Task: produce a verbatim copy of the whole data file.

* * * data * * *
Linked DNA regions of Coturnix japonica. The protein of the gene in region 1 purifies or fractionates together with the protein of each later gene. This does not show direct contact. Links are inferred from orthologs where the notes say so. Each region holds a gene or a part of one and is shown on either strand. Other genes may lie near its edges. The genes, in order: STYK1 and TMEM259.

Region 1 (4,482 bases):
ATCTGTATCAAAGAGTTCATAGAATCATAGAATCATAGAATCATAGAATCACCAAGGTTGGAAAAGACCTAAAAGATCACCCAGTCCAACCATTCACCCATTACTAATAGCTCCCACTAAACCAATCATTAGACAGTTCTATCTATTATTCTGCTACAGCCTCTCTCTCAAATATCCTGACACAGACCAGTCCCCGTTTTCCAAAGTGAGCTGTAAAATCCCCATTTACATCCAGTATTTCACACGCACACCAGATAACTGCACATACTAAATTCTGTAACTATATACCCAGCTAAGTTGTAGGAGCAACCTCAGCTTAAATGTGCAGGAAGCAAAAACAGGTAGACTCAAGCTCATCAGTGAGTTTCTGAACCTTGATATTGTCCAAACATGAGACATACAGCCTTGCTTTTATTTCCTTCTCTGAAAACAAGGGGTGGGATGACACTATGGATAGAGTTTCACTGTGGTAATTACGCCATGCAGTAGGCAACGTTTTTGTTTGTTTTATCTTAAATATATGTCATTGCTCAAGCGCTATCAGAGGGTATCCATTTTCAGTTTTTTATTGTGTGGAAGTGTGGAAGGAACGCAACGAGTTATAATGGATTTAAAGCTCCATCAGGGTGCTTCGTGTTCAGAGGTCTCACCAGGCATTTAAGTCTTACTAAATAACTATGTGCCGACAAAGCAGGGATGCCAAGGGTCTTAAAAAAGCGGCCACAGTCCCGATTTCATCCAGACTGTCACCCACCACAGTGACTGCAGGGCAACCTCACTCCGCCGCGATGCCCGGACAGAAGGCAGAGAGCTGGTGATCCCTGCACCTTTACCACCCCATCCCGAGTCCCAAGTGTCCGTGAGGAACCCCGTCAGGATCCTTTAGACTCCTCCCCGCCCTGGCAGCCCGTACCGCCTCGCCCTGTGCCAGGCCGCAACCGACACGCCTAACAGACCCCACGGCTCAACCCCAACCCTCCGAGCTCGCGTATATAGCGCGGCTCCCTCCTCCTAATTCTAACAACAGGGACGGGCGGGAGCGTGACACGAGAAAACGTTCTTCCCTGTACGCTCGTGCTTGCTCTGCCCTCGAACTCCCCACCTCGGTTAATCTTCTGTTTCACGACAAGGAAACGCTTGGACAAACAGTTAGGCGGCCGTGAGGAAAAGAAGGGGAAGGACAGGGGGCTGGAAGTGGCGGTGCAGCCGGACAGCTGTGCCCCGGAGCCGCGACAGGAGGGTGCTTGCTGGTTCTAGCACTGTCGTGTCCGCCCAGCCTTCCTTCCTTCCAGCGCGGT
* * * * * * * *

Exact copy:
Linked DNA regions of Coturnix japonica. The protein of the gene in region 1 purifies or fractionates together with the protein of each later gene. This does not show direct contact. Links are inferred from orthologs where the notes say so. Each region holds a gene or a part of one and is shown on either strand. Other genes may lie near its edges. The genes, in order: STYK1 and TMEM259.

Region 1 (4,482 bases):
ATCTGTATCAAAGAGTTCATAGAATCATAGAATCATAGAATCATAGAATCACCAAGGTTGGAAAAGACCTAAAAGATCACCCAGTCCAACCATTCACCCATTACTAATAGCTCCCACTAAACCAATCATTAGACAGTTCTATCTATTATTCTGCTACAGCCTCTCTCTCAAATATCCTGACACAGACCAGTCCCCGTTTTCCAAAGTGAGCTGTAAAATCCCCATTTACATCCAGTATTTCACACGCACACCAGATAACTGCACATACTAAATTCTGTAACTATATACCCAGCTAAGTTGTAGGAGCAACCTCAGCTTAAATGTGCAGGAAGCAAAAACAGGTAGACTCAAGCTCATCAGTGAGTTTCTGAACCTTGATATTGTCCAAACATGAGACATACAGCCTTGCTTTTATTTCCTTCTCTGAAAACAAGGGGTGGGATGACACTATGGATAGAGTTTCACTGTGGTAATTACGCCATGCAGTAGGCAACGTTTTTGTTTGTTTTATCTTAAATATATGTCATTGCTCAAGCGCTATCAGAGGGTATCCATTTTCAGTTTTTTATTGTGTGGAAGTGTGGAAGGAACGCAACGAGTTATAATGGATTTAAAGCTCCATCAGGGTGCTTCGTGTTCAGAGGTCTCACCAGGCATTTAAGTCTTACTAAATAACTATGTGCCGACAAAGCAGGGATGCCAAGGGTCTTAAAAAAGCGGCCACAGTCCCGATTTCATCCAGACTGTCACCCACCACAGTGACTGCAGGGCAACCTCACTCCGCCGCGATGCCCGGACAGAAGGCAGAGAGCTGGTGATCCCTGCACCTTTACCACCCCATCCCGAGTCCCAAGTGTCCGTGAGGAACCCCGTCAGGATCCTTTAGACTCCTCCCCGCCCTGGCAGCCCGTACCGCCTCGCCCTGTGCCAGGCCGCAACCGACACGCCTAACAGACCCCACGGCTCAACCCCAACCCTCCGAGCTCGCGTATATAGCGCGGCTCCCTCCTCCTAATTCTAACAACAGGGACGGGCGGGAGCGTGACACGAGAAAACGTTCTTCCCTGTACGCTCGTGCTTGCTCTGCCCTCGAACTCCCCACCTCGGTTAATCTTCTGTTTCACGACAAGGAAACGCTTGGACAAACAGTTAGGCGGCCGTGAGGAAAAGAAGGGGAAGGACAGGGGGCTGGAAGTGGCGGTGCAGCCGGACAGCTGTGCCCCGGAGCCGCGACAGGAGGGTGCTTGCTGGTTCTAGCACTGTCGTGTCCGCCCAGCCTTCCTTCCTTCCAGCGCGGT